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    Forum Posts by
    Franklin G. Miller

    • Navigating Ethics Review of Human Infection Trials With Zika

      Posted on April 30, 2018

      Human infection challenge studies, which deliberately expose healthy volunteers to disease-causing infectious agents under carefully controlled conditions, offer a valuable method of biomedical research aimed at efficient initial efficacy testing of vaccine candidates, among other possible uses. They can be controversial, however, often evoking the response, “How can researchers do that?” Although Nazi physicians conducted… Read more

    • Ethical Supervision?

      Posted on November 27, 2017

      As I read a recently published report of an interesting and important placebo-controlled trial of arthroscopic shoulder surgery, one sentence in particular caught my eye: “The study was designed under the ethical supervision of an academic ethicist (JS) with placebo trial experience.” I regularly read scientific reports of clinical trials in the medical literature, and… Read more

    • Has Physician-Assisted Death Become the “Good Death?”

      Posted on May 30, 2017

      “Death with dignity” for the past 40 years has meant, for many people, avoiding unwanted medical technology and dying in a hospital.  A “natural” death at home or in a hospice facility has been the goal.   During the last 20 years, physician-assisted suicide has been legalized for terminally ill patients in several states of the… Read more

    • Should Bioethics Respond to Authoritarian Populism?

      Posted on March 29, 2017

      In the wake of the Trump administration and populist movements abroad, Mildred Solomon and Bruce Jennings published a provocative essay, “Bioethics and Populism: How Should our Field Respond?” in the March-April issue of the Hastings Center Report. Their call for the field of bioethics to respond to “authoritarian populism” and the threat it poses to… Read more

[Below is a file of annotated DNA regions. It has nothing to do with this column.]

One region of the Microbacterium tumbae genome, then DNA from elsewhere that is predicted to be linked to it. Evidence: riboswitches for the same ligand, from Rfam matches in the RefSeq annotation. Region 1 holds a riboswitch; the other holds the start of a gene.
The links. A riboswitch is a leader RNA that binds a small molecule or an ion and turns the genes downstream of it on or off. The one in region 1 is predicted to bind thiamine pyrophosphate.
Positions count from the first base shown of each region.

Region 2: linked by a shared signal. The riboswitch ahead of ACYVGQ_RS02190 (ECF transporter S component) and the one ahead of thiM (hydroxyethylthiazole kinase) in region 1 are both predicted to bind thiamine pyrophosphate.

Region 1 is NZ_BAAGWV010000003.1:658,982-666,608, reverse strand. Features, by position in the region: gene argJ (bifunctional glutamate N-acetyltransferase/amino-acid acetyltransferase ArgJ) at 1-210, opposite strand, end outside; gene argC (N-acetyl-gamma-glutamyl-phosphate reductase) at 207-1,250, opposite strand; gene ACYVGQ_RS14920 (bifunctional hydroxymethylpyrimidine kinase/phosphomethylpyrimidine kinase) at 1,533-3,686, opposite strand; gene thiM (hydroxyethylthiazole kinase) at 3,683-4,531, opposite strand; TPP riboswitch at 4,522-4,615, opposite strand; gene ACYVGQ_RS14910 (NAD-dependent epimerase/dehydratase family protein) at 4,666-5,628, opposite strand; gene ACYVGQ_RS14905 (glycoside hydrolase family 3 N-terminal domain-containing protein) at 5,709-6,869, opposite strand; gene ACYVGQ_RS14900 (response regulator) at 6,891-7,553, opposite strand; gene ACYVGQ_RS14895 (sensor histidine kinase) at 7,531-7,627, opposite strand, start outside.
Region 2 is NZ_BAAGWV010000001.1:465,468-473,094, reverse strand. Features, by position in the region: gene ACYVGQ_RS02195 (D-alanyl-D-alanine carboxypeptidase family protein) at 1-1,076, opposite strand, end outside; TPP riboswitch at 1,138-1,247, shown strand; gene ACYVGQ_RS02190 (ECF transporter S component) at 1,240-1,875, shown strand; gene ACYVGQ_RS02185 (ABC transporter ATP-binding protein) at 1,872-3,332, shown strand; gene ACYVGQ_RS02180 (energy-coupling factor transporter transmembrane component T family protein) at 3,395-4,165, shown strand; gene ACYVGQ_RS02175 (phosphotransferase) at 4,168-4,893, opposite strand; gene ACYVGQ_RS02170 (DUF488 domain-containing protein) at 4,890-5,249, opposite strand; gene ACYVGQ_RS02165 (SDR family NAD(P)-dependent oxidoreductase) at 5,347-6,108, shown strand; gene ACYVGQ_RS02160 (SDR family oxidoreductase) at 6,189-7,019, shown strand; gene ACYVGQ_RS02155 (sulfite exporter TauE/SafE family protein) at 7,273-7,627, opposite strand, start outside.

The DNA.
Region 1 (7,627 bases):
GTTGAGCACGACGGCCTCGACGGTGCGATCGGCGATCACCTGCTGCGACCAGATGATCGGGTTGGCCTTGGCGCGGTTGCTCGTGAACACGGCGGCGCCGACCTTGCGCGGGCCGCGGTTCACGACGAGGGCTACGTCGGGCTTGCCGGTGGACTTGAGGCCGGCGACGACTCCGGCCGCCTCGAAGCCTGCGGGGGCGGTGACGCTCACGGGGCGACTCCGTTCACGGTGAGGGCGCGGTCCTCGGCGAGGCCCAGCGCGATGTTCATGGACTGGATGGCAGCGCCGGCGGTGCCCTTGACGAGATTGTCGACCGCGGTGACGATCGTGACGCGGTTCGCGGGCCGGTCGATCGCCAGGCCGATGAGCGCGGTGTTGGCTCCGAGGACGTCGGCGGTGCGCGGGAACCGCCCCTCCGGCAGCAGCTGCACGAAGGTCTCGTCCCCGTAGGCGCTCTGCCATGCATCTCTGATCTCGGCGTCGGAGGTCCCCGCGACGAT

• Bioethics and the Dogma of “Brain Death”

      Posted on February 3, 2014

      Two cases involving “brain death” have received considerable public attention, including commentary by several well-known bioethicists. In commenting on these cases the bioethicists have stated, in no uncertain terms, that an individual correctly diagnosed as “brain dead” is dead, pure and simple.  Contrary to appearances of being alive, in reality the “brain dead” individual is… Read more

    • New Hope for Detecting Consciousness in Vegetative Patients: Ethical Implications

      Posted on November 29, 2011

      Patients diagnosed as being in a persistent vegetative state have figured prominently in the law and medical ethics relating to end-of-life decisions since the case of Karen Quinlan in 1976. These patients have profound brain injuries that leave them in the seemingly anomalous condition of being awake but not aware. They have normal sleep-wake cycles… Read more

    • Science, Ethics, and Politics: The Case of Avastin

      Posted on July 8, 2011

      The recent controversy over the approval of Avastin for metastatic breast cancer reflects the political polarization that characterizes contemporary America. Avastin provides marginal benefit in the aggregate for patients with advanced breast cancer. There is no rigorous evidence from randomized controlled trials that it increases survival; testimonials of breast cancer patients who have survived longer… Read more

    • Plagiarism and Bioethics

      Posted on February 22, 2011

      I hope that I am unique, or at least unusual, in having detected plagiarism of my work five times during my career as a bioethics scholar. Despite extensive discussion of plagiarism in biomedical research published in scientific journals, to my knowledge, the bioethics literature has devoted no attention to plagiarism within the field. I describe… Read more

    • Muddling Through? A Commentary on Controversies in the Determination of Death

      Posted on January 22, 2009

      Traditionally the cessation of breathing and heart beat has marked the passage from life to death. Shortly after death was determined, the body became a cold corpse, suitable for burial or cremation. Two technological changes in the second half of the twentieth century prompted calls for a new, or at least expanded, definition of death:… Read more